I’m a sit-down-and-let’s-talk-over-tea-in-my-living-room kind of person. I don’t have social media on my phone, and I often shut off my cell on Saturdays and on vacation. I don’t have perfect relationship with technology (far from it), but as my students are trying to figure out healthy rhythms with their devices, I’m often trying to figure out how to “tithe my time” to social media. Because I believe it matters. If we want students to show up at our events, and if we want to best use technology to reach them, we need to use and understand the platforms they’re on.
A recent New York Times Article on The iGen Shift quotes Corey Tressler, associate director of learning at programs at Ohio State University, who says that when it comes to students’ phones and devices, “It’s not really technology to them.” Social media is the air they breathe; they haven’t known a different way, “digital natives” as they are. So, how do we – as those who work with students – cut through the thick fog of the posts they scroll and offer a breath of fresh air? How do we best use social media to reach GenZers?
My cards are on the table. I may not be the most qualified voice on how to best use social media to reach GenZers, but this question came up in the Living Training Course, and I’d love to share some things I’m learning as well as hear what’s working for you.
As I was preparing to launch After College Transition, I learned from people like Jeff Walker, Pat Flynn and Donald Miller – these guys teach marketing principles, but their practices can be applied to the human experience in any sector, including the next generation of college students (iGens or GenZers). Here are a few things I’ve been thinking about.
Start a conversation. No one enjoys the noise of “Come to my thing!” but people often want to share what’s on their mind, especially if it’s related to a topic they care about. I had a team member who took on the lion’s share of social media posting for our events, and he often created posts that asked questions, invited a vote, or started a conversation. Let’s say we’re planning to host a workshop about preparing for that first job out of college. Instead of repeat posts about the details of the event, we could start with a question like, “What’s the worst job you’ve ever worked and why?” Or, we can post a short quiz, invite people to fill it out on social media, and then share the results. Inviting top 5 lists are also a fun way to start a conversation.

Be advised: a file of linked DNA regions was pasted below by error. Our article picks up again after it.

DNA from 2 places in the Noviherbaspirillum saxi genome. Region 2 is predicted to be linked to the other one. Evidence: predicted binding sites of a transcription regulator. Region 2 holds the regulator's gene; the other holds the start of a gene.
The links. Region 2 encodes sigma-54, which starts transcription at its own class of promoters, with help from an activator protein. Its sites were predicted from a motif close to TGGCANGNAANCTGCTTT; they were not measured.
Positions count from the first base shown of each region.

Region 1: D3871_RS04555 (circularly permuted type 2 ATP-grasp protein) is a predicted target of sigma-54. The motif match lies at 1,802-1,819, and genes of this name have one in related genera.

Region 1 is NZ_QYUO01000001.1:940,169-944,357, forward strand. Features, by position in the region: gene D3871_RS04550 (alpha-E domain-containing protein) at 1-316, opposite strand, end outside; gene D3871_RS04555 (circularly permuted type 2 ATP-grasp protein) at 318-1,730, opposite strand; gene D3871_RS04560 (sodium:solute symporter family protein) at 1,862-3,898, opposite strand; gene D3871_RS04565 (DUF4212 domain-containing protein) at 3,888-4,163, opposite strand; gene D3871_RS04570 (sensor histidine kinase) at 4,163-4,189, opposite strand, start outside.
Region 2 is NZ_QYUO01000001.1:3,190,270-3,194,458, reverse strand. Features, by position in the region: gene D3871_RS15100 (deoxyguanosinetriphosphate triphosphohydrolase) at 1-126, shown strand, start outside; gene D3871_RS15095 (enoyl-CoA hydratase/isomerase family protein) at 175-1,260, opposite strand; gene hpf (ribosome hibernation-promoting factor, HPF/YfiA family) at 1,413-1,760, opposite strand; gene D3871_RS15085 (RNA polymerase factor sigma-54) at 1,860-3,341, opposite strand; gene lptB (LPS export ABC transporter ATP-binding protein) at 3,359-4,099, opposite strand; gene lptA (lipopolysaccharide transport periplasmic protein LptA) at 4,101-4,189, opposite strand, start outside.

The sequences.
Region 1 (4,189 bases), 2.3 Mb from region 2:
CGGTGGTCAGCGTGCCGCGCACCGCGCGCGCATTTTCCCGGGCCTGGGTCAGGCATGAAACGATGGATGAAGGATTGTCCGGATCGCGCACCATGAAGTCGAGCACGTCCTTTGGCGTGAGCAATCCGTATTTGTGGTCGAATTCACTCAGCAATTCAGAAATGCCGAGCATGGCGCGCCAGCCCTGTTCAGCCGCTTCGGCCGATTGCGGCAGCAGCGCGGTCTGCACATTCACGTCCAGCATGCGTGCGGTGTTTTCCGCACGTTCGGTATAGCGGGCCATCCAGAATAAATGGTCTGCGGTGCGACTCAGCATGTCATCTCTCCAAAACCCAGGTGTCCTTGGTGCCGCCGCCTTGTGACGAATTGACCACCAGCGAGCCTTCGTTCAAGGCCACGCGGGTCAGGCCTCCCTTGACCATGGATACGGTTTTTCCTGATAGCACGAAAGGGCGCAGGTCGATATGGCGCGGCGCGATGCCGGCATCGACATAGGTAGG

Deliver real value. If people are going to spend time and money on something we’re offering, they need to know we’re going to deliver value. We can use social media to deliver pieces of value in advance of the event, such as an article or PDF related to event we’re trying to market. A short video would be even better. In many ways, the online world is shifting from blog to vlog, and GenZers prefer interactive video to static print.* We can work to create to a crumb trail of value that leads students to right to the event we hope they’ll attend.
Share a story. We are wired for story. We don’t need to share an epic, but we can and should share short testimonies of changed lives. Stories inspire and also offer social proof. If we’re promoting an event and want our students to show up, let’s encourage them with stories of others who have gone before them. On our live video call last night, one participant talked about sharing part of a story…and then wrapping it up later. Cliff-hangers are a great way to keep people engaged. If you’re just getting started, make sure you capture stories from your current students. And some videos too!
According to the article, GenZers respond to specialized apps and highly customized options; however, they’re also interested in the person behind the social media posts. They want people who are real. Human. Authentic. We should use social media to engage our students, but let’s never stop there. The number one reason students show up at anything we have to offer is because a real person they trust invited them to be there. Social media can’t replace personal invites.
I’m curious, what’s worked for you or what’s failed? Leave a comment below about how you’re using social media to engage GenZers and what you’re learning.